Rene and I had just spent a gorgeous day at the beach - complete with fried calamari and ice cream at our favorite ocean-view shack - and were driving back to the campground to start prepping a communal dinner with 20 or so of his closest Polish family friends. We stopped at a little farm-stand on the road to pick up some produce. I wasn't sure what I wanted to contribute to the meal, but seeing as it's been bright hot all day, we were in the mood for a salad. On the shelves, I saw some plump orange tomatoes, ripe peaches and fresh corn, side by side. I . . .
My childhood home was 10 minutes away from the beach by foot. From late spring up until September 1st - the first day of the Ukrainian school year - my mom would take my sister and I to the beach every single day. To clarify, she took us as well as a handful of other neighborhood kids; other times, we'd be taken by someone else's mom. Most days we'd get there by 8 a.m. to claim the coveted spot as close to the water as possible. The beach in Odessa is unlike any other I've been to since. The sand is fine and soft, the Black Sea warm, gentle and shallow. We'd hang . . .
If there is one edible indulgence I feel completely lukewarm about, it is frosted cake. Chewing through a mouthful of buttery frosting is just such an unpleasant sensation to me. Instead, true to my eastern European roots, I prefer bready, dense, plain cakes. In fact, this year for my birthday Rene baked me a pound cake as a surprise. When I asked where he got the recipe, he said "Plain dry cake dot com." Of course he was joking, but it did prove how well he knows me and I was very touched. (The site doesn't actually exist but I vouch for its creation!) Along with . . .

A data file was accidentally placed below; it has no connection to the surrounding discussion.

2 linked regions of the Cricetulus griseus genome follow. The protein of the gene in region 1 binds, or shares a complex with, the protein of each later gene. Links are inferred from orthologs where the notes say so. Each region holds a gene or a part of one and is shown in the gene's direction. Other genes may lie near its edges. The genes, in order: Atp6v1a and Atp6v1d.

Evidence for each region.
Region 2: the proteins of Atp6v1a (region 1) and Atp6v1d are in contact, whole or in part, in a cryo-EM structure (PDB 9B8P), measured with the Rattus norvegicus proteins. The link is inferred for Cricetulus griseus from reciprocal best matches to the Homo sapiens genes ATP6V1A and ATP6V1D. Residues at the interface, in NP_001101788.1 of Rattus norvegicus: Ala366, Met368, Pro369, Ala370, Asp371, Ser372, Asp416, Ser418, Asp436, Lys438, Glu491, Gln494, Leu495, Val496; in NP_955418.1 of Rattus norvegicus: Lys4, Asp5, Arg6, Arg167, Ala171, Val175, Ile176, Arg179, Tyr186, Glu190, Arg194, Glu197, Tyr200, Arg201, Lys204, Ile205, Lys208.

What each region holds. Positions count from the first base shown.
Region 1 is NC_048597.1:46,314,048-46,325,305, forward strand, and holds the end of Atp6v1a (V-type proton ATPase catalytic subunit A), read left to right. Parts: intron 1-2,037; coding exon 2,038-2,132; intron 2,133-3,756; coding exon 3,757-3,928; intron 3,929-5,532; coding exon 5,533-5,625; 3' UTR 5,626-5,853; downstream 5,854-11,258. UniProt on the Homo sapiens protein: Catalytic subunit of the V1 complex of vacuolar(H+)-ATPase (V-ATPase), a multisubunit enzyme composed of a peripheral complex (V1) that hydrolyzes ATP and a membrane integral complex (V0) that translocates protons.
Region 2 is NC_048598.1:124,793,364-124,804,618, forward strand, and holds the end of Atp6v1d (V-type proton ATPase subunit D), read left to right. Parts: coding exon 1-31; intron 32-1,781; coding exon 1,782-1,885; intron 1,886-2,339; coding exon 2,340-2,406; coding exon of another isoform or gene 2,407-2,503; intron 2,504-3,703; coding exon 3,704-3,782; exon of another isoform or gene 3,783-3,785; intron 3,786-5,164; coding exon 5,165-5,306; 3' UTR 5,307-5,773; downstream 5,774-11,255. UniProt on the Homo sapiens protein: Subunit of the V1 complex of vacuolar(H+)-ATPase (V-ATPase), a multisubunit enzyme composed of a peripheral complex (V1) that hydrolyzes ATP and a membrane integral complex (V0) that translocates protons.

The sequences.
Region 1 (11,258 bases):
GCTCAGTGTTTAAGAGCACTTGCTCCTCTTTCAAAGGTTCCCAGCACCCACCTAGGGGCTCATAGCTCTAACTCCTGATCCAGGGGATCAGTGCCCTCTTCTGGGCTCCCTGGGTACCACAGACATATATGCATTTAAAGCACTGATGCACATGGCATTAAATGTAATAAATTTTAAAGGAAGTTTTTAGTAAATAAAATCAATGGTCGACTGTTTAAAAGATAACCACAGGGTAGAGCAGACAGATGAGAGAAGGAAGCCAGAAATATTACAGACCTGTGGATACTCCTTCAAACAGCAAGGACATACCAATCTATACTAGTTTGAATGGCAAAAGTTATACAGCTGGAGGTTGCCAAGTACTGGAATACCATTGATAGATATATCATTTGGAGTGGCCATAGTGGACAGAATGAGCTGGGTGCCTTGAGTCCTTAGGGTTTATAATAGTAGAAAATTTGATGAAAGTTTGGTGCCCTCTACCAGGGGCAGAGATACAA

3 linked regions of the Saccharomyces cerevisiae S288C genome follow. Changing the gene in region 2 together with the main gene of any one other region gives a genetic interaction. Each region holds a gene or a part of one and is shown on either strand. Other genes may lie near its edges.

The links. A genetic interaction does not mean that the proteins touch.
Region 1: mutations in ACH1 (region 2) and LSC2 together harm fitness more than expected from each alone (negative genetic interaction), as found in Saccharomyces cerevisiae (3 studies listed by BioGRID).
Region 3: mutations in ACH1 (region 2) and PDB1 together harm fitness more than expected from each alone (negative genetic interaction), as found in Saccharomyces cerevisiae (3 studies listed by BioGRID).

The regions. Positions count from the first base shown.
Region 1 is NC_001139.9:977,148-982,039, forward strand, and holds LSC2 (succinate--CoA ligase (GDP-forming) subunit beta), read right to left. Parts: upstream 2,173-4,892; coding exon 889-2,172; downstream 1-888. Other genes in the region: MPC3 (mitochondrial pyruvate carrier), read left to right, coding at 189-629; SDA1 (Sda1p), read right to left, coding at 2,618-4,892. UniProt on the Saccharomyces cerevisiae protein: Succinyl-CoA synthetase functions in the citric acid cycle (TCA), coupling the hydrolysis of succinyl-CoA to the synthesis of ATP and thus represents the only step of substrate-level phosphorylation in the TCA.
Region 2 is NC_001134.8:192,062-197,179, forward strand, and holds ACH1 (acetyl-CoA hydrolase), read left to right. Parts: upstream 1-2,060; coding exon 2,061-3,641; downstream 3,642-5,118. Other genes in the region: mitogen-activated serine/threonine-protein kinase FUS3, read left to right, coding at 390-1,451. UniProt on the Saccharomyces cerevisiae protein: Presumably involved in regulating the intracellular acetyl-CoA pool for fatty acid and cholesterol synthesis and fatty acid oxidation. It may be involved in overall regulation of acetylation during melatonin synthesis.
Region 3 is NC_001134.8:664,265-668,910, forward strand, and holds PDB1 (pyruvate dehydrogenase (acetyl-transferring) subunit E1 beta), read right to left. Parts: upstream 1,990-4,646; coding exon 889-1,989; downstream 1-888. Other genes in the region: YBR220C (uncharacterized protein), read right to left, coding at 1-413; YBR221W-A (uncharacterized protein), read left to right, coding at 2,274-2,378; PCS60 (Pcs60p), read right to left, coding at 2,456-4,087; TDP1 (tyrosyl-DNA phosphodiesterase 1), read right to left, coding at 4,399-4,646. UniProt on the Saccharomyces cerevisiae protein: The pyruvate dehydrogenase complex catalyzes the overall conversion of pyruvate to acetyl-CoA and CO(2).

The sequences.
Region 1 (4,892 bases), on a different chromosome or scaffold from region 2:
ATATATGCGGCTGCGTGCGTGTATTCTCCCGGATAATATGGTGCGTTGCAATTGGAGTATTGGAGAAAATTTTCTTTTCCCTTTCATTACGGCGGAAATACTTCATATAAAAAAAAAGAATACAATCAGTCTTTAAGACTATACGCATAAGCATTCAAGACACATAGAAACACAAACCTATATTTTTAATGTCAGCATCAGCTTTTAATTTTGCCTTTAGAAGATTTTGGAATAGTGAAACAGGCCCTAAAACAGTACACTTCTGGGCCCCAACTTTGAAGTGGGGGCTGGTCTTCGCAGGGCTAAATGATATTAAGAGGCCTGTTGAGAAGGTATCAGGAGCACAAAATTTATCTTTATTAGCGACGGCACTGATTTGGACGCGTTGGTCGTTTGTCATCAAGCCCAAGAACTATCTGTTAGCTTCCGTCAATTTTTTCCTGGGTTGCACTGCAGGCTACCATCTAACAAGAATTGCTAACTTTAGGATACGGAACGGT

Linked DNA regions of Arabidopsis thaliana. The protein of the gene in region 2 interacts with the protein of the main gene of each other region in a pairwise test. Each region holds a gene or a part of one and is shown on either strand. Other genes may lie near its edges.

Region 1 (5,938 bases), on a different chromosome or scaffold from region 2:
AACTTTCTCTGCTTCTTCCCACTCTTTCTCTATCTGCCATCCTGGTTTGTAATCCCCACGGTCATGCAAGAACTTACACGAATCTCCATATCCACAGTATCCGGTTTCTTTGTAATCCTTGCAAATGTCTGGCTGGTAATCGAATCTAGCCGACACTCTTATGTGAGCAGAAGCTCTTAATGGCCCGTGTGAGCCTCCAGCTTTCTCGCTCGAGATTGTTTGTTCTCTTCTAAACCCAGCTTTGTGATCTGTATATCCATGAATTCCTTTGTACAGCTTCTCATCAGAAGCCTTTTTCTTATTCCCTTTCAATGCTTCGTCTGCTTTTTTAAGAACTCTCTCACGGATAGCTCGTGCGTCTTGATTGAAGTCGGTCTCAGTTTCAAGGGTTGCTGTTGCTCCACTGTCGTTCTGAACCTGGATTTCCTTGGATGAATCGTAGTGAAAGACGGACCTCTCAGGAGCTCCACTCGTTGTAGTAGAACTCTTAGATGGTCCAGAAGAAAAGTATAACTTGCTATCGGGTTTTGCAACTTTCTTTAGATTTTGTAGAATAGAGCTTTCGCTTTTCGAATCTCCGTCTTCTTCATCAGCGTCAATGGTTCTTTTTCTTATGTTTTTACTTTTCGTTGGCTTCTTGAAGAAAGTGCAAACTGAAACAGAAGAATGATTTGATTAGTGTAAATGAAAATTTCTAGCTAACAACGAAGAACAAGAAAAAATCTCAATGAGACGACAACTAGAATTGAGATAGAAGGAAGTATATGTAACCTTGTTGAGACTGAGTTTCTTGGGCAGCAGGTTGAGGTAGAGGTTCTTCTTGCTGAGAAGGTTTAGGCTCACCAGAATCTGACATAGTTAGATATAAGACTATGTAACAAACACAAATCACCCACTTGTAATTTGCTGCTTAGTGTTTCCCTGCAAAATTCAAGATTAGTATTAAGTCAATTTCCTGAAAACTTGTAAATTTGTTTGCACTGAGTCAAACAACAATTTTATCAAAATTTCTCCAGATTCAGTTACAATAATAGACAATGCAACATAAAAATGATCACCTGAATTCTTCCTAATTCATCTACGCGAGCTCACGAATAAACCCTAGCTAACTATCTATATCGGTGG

Phoebe Lapine is someone I've admired for a long time. With her blog, Feed Me Phoebe, she manages to strike a balance between personal stories filled with self-deprecating humor, and seriously creative yet good-for-you recipes that make you go, "Hmm, why didn't I think of that?" When I finally got to meet her in person - when we co-taught a course on food blogging at NGI - I was thrilled to learn she was just as cool in 3D as she is on the interwebs (always a relief, isn't it?). Aside from writing an award-winning blog, Phoebe is also a culinary instructor, . . .
There is a Russian potato salad called Olivye that is the single most commonly found food on any Russian celebration table. I am willing to bet there is not one living person of Russian or Ukrainian origin that can't name all the ingredients that go into this salad. They are: boiled potatoes and carrots, hard-boiled eggs, pickles, canned peas, and sometimes kielbasa or poached chicken. Everything is finely chopped into about quarter-inch cubes and dressed generously with mayo - the Russian answer to basically any kitchen conundrum. Salat Olivye (the . . .
Bunches of fresh asparagus eagerly standing upright at the farmers market are a telltale sign that winter is over. Home cooks and restaurants go HAM for asparagus this time of year, but I typically couldn't be bothered - its bitterness and faintly sulfuric taste have always turned me off. However, I recently tried it raw, thinly sliced in a fresh salad - and this, I liked. Rather than being like, bam, here’s a whole lot of asparagus in your face, the salad was just a touch asparagus-y. It tasted fresh and green and wonderfully spring-like, and it got my brain thinking . . .
Whenever someone suggests bringing store-bought salsa to a party, my inner self shouts out a big “Noooo!” That’s because jarred salsa freaks me out. Why is it that something that’s supposed to be made from fresh vegetables can just sit there in a jar on a store shelf for months? How can those limp tomatoes and odd bits of tomato skin be remotely appetizing? And why does store-bought salsa always taste surprisingly sweet? A part of me wants to apologize for sounding like a snob, but I am not even sorry. And don’t get me started on packaged guacamole… *full body . . .